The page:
2 hospitals to drop licensed practical nurses - page 24

the changes at mercy and unity hospitals are meant to improve care, but unions say the remaining nurses will be stretched too thin. all 90 licensed practical nursing jobs at mercy and unity... Read More

  1. by   SmilingBluEyes
    In the event LPN's do work on my unit (we are an all RN unit but LPNs do occasionally float to us) I AM responsible for signing off on their assessments and must do all IVP meds. THAT is pretty much the extent of my accountability for their actions. I think there is nothing wrong with that-----and I do feel accountable in this manner. It's a matter of what our BON expects, as well as hospital policy.

    I guess I am not understanding where you are coming from RN34TX, so I will leave it at that. Where I am, RN's cannot escape accounability for their patients in their care-----and if an LPN is assigned, the RN IS accountable for head-to-toe assessments and RN-only functions. How that can be ducked or dodged, is beyond me.
  2. by   Dixiedi
    Quote from SmilingBluEyes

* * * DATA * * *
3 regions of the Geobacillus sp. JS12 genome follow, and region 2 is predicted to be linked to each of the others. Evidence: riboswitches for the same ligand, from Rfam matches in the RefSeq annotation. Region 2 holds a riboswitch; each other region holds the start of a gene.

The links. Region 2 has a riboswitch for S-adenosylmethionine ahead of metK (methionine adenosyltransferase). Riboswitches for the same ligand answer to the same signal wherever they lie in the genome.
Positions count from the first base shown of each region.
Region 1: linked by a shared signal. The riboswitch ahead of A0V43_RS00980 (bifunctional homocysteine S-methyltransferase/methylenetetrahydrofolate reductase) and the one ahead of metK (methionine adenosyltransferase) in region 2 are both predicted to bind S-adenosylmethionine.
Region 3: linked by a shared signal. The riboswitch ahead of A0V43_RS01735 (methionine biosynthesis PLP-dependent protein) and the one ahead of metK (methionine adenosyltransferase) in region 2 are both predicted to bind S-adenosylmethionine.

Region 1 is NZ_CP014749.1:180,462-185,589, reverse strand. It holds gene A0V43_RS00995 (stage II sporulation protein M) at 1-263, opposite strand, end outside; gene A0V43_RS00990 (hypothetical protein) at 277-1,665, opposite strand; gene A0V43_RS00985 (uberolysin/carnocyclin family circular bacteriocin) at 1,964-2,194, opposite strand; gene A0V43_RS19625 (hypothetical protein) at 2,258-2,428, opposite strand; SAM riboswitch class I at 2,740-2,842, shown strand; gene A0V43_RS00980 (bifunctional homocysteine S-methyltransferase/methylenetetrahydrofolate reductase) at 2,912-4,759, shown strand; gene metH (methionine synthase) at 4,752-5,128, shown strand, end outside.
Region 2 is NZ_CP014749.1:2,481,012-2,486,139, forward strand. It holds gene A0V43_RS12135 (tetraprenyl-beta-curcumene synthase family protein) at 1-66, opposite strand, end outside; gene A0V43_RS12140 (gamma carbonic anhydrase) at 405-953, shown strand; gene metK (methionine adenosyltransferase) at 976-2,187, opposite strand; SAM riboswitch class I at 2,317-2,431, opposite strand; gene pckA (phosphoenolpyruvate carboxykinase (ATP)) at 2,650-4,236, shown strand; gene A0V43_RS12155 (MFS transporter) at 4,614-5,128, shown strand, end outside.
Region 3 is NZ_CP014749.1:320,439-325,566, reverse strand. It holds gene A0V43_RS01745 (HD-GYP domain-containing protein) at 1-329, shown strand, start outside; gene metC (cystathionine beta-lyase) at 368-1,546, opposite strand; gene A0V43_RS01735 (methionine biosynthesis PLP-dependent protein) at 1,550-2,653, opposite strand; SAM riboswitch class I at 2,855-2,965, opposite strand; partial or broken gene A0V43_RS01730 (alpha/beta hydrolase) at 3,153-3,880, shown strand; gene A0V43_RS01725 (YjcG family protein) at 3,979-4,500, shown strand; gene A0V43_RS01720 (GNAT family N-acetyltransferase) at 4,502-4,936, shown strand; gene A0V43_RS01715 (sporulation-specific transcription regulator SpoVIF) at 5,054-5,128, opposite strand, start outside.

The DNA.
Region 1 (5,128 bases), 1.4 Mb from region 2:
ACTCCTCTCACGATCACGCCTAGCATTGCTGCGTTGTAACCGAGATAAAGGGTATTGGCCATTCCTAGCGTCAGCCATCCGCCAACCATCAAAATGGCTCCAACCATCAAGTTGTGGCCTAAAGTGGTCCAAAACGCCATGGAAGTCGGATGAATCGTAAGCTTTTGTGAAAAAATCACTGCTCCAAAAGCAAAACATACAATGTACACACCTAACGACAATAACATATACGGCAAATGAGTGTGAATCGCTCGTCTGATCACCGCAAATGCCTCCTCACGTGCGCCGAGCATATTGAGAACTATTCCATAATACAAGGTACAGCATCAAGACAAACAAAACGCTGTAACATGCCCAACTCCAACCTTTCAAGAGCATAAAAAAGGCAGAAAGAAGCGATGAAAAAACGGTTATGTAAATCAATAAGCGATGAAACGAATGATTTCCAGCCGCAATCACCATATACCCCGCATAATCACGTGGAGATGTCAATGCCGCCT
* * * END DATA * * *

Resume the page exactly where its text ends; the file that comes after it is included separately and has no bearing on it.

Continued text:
Generalizations like this do NOTHING to foster any sort of unity or help us understand your point of view. I am very pro-LPN but I take REAL offense to this post.
    I agree with you 150%!
    I have been a LPN for about 30 years. I have never worked with an RN who was "supervising" my work. Nor have I worked with any RN who ever "washed" their hands of any LPN when an error occured.
    I remember a medication error back in '78 or '79. We were doing team nursing at the time and I was making my way down the hall with the medicatio cart. My team leader walked up to me as I was pulling the meds for bed A from the drawer and signing them off. She handed me a Coumadin tablet and asked me to give it to "her." I did.
    Later I found that the "her" who was to get the Coumadin was the lady in bed B! It was BOTH of our faults! Mine for not checking the NAME and hers for not checking the NAME! She didn't place blame on me and I didn't place blame on her. We did however work together, I hustled down the hall to assess my patient and she put a call into the nursing supervisor. Nobody was placing blame on each other. After I gave a dose of Vitamin K to the lady in Bed B and Coumadin to the lady in bed A, the supervisor did ask us how we could have prevented this. We both knew the obvious answer.